Sunday, November 1, 1992


        Trabaja el mar en mi silencio.  —Neruda

The card you sent from Neruda's study in Valparaiso,
sat three months unread in my mailbox,
signed:…a long way from anywhere.
We couldn't get much farther apart—I must confess,
in a Vienna café, I also composed a card to you in my head.
(What would Freud have made of invisible ink on invisible paper?)
In Budapest, seeking a common idiom, a Rumanian poet
and I try to communicate in a handful of languages—
English, Magyar, Rumanian; the few German words I know,
absorbed one summer 20 years ago, break the ice
until we find a common yezik, or tongue—Russian;
we make apologies in the language of the oppressor.
It seems I always have the wrong tongue in my mouth.

You, red-diaper baby, who never learned to speak
of the self-imposed oppression, once asked,
Would you go underground with me if it came to that?
At the border between San Ysidro and Tijuana,
the red trolley, a flag to tease the bull. Toreador y tragaluz.
I didn't feel the sting of the banderias lodged in my neck,
nor see the angry blood escape the prison of my skin.
La verdad es comun como las piedras del mar.
The menorah, in the dust like a weapon.

A rare sunny afternoon in Amsterdam, a city of refugees—
Language rides the dust motes. We babble in tongues.
The North African, Seidhu and I only have Russian in common.
Moniel, his lover, speaks to him in French.
He drinks beer when his torture scars are hurting him,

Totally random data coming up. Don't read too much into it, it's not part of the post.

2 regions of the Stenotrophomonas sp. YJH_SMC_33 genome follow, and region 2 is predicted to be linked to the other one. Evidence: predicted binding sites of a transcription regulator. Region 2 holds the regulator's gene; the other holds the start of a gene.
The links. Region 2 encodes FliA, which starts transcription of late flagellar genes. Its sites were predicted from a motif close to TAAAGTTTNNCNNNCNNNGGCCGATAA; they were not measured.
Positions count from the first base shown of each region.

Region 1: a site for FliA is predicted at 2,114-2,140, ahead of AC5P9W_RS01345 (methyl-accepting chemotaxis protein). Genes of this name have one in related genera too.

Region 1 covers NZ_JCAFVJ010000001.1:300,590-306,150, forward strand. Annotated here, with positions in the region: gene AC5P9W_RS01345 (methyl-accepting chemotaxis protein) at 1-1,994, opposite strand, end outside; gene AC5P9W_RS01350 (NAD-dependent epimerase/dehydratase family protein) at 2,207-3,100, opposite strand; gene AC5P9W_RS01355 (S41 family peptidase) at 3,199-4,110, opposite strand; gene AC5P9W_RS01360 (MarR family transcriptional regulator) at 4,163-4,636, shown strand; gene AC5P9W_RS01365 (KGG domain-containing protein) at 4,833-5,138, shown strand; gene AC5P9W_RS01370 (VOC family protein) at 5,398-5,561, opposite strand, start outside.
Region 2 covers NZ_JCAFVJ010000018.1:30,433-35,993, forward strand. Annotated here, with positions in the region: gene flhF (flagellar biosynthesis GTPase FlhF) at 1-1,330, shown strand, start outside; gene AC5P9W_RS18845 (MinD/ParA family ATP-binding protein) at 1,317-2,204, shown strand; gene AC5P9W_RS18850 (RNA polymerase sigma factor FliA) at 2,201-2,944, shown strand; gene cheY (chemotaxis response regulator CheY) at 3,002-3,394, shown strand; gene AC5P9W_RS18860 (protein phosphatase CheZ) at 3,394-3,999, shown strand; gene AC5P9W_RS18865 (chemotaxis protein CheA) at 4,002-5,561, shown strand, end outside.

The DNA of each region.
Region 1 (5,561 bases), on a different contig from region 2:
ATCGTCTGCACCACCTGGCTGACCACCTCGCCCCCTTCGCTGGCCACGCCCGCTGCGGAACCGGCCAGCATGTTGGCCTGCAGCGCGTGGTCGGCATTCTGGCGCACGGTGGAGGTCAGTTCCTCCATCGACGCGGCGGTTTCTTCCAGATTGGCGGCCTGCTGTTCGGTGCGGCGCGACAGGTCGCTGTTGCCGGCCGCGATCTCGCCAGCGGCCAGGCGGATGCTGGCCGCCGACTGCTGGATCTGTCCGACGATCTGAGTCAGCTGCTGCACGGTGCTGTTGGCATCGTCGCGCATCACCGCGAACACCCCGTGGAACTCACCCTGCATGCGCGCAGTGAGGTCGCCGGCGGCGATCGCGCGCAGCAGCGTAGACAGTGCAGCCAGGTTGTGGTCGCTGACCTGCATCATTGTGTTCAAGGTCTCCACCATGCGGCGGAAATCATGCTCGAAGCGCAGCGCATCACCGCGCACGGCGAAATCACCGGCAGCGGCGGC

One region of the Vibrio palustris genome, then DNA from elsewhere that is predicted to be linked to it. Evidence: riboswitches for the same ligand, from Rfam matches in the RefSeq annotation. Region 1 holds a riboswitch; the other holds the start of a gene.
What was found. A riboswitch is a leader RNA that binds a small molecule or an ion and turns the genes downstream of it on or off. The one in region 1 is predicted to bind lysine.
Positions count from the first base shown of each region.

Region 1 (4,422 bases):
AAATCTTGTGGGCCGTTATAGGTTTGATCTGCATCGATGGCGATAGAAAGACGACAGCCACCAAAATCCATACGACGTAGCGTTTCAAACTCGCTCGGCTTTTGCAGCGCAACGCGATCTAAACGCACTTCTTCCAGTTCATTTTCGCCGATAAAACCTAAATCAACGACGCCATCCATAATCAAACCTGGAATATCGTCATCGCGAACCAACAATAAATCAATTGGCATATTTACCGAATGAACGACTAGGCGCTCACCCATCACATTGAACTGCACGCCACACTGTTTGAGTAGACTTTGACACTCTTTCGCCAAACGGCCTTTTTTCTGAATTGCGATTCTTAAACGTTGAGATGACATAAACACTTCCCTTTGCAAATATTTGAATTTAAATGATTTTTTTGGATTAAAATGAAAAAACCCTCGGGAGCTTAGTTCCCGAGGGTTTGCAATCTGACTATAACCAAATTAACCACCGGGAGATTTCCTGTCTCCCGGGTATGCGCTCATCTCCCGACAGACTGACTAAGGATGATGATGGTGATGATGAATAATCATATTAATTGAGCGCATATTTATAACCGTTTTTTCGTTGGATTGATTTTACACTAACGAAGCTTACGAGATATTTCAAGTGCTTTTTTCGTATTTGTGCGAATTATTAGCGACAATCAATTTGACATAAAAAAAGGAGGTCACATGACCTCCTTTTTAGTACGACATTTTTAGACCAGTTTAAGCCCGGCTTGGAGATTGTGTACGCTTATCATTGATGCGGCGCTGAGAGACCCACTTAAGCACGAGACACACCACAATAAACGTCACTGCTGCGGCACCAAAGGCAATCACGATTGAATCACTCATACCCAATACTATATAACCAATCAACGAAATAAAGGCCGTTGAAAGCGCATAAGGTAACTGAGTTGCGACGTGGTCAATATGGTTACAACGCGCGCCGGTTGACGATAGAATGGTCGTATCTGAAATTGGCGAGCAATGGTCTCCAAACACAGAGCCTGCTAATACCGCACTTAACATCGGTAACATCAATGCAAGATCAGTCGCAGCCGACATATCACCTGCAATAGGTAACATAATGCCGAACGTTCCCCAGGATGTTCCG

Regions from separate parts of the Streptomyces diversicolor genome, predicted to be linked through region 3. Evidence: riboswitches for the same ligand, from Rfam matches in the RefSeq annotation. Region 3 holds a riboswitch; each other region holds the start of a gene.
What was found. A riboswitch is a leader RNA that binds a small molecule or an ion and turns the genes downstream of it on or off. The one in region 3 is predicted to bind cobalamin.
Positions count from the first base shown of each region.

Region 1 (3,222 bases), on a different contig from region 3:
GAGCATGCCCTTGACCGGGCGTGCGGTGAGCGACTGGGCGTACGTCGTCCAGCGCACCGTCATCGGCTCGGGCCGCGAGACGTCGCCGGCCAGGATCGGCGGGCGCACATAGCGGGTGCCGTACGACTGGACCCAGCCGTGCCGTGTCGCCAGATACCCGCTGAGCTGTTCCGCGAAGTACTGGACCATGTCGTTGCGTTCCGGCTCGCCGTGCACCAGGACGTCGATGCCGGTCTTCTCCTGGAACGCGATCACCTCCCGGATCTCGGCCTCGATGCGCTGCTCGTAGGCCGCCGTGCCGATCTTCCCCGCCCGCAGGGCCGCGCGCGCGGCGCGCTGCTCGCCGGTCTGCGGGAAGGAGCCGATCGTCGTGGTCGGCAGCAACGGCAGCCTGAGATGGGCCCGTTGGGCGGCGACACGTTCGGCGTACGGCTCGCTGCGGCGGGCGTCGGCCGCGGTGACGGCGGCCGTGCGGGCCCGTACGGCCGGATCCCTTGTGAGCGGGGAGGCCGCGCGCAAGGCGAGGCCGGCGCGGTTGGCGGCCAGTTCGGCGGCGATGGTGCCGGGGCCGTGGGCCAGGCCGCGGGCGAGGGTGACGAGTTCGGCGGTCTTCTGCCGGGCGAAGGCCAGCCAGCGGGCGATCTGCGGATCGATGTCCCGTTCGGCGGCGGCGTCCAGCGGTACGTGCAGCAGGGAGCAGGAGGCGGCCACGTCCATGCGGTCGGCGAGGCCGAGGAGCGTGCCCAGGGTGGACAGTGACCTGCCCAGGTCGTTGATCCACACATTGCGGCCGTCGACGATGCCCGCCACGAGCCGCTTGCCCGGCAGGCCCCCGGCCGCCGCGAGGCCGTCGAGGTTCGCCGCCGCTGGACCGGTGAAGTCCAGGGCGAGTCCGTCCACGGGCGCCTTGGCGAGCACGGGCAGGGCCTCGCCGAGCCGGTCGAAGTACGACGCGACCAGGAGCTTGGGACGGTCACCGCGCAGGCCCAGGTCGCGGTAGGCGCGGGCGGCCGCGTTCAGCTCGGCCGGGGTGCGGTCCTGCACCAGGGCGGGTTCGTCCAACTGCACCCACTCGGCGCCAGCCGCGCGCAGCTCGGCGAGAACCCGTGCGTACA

Moniel explains to me in English. He is a man living in exile.
She and Vins argue over the role of women in Genesis
—a German edition—in Dutch. Missing the point,
Seidhu quotes passages from the Koran en françois.
I am spared the dogma of the Koran, but not of Islam.
I want a beer, Seidhu asks Vins's permission, I am some man's property;
the Sahara fills this room with the politics of sand.
The phone rings; he slips into Arabic, and something more tribal.
Asylum. I can see the indigo scars where they beat him,
his maw, a square hole devouring the light. Jópa!
The room can't contain so many languages
nor the batillion of beer bottles at the ready. Moniel and I
don't speak of the invisible scars of women.

To the Chilean poet who knows only español y italiano,
I speak a curious pastiche of Russian and Spanish;
transient verbs cross borders without passports or visas.
Some well-meaning friend gives me your latest book,
where I am reduced to the impersonal non-sequitor–you–
not tu, nor the formal usted. Who is nursing revenge
unto the next generation? Did the mountains rise slowly,
the words spill purlblind on the pages of Santiago?
Should I mention–after all these years—
the combination lock on my pack is still set to your birthdate?

Behind these sea walls, the hard labor of my solitude.
Yes, we are a long way from anywhere, cannot escape
the truth, common as the stones of the sea, the raised the wall.
The shofar horn sent the stones tumbling down.
victoriously back into the sea.